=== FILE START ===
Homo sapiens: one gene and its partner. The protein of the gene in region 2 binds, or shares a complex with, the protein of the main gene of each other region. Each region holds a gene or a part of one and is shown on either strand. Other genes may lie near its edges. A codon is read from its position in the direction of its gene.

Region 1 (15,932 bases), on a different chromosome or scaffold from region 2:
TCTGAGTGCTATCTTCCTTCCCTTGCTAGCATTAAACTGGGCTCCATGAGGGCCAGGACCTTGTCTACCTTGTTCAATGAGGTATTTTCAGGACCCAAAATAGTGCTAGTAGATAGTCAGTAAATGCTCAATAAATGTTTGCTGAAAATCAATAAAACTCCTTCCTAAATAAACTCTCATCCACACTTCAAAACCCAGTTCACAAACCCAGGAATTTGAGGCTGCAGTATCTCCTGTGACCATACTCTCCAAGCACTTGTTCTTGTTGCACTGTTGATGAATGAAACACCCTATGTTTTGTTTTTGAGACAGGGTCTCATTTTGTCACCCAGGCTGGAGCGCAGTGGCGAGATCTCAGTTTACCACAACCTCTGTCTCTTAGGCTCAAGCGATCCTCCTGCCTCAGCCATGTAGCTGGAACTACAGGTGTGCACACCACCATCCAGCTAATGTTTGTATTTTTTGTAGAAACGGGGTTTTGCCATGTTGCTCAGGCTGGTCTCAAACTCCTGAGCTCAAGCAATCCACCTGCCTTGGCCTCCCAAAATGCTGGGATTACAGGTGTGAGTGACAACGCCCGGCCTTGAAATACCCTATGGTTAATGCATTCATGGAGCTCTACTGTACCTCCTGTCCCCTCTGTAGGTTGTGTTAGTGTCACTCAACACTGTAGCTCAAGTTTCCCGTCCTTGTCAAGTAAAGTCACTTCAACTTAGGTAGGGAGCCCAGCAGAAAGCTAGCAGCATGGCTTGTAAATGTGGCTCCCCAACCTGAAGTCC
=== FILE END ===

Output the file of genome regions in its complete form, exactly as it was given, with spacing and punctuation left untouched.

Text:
Homo sapiens: one gene and its partner. The protein of the gene in region 2 binds, or shares a complex with, the protein of the main gene of each other region. Each region holds a gene or a part of one and is shown on either strand. Other genes may lie near its edges. A codon is read from its position in the direction of its gene.

Region 1 (15,932 bases), on a different chromosome or scaffold from region 2:
TCTGAGTGCTATCTTCCTTCCCTTGCTAGCATTAAACTGGGCTCCATGAGGGCCAGGACCTTGTCTACCTTGTTCAATGAGGTATTTTCAGGACCCAAAATAGTGCTAGTAGATAGTCAGTAAATGCTCAATAAATGTTTGCTGAAAATCAATAAAACTCCTTCCTAAATAAACTCTCATCCACACTTCAAAACCCAGTTCACAAACCCAGGAATTTGAGGCTGCAGTATCTCCTGTGACCATACTCTCCAAGCACTTGTTCTTGTTGCACTGTTGATGAATGAAACACCCTATGTTTTGTTTTTGAGACAGGGTCTCATTTTGTCACCCAGGCTGGAGCGCAGTGGCGAGATCTCAGTTTACCACAACCTCTGTCTCTTAGGCTCAAGCGATCCTCCTGCCTCAGCCATGTAGCTGGAACTACAGGTGTGCACACCACCATCCAGCTAATGTTTGTATTTTTTGTAGAAACGGGGTTTTGCCATGTTGCTCAGGCTGGTCTCAAACTCCTGAGCTCAAGCAATCCACCTGCCTTGGCCTCCCAAAATGCTGGGATTACAGGTGTGAGTGACAACGCCCGGCCTTGAAATACCCTATGGTTAATGCATTCATGGAGCTCTACTGTACCTCCTGTCCCCTCTGTAGGTTGTGTTAGTGTCACTCAACACTGTAGCTCAAGTTTCCCGTCCTTGTCAAGTAAAGTCACTTCAACTTAGGTAGGGAGCCCAGCAGAAAGCTAGCAGCATGGCTTGTAAATGTGGCTCCCCAACCTGAAGTCC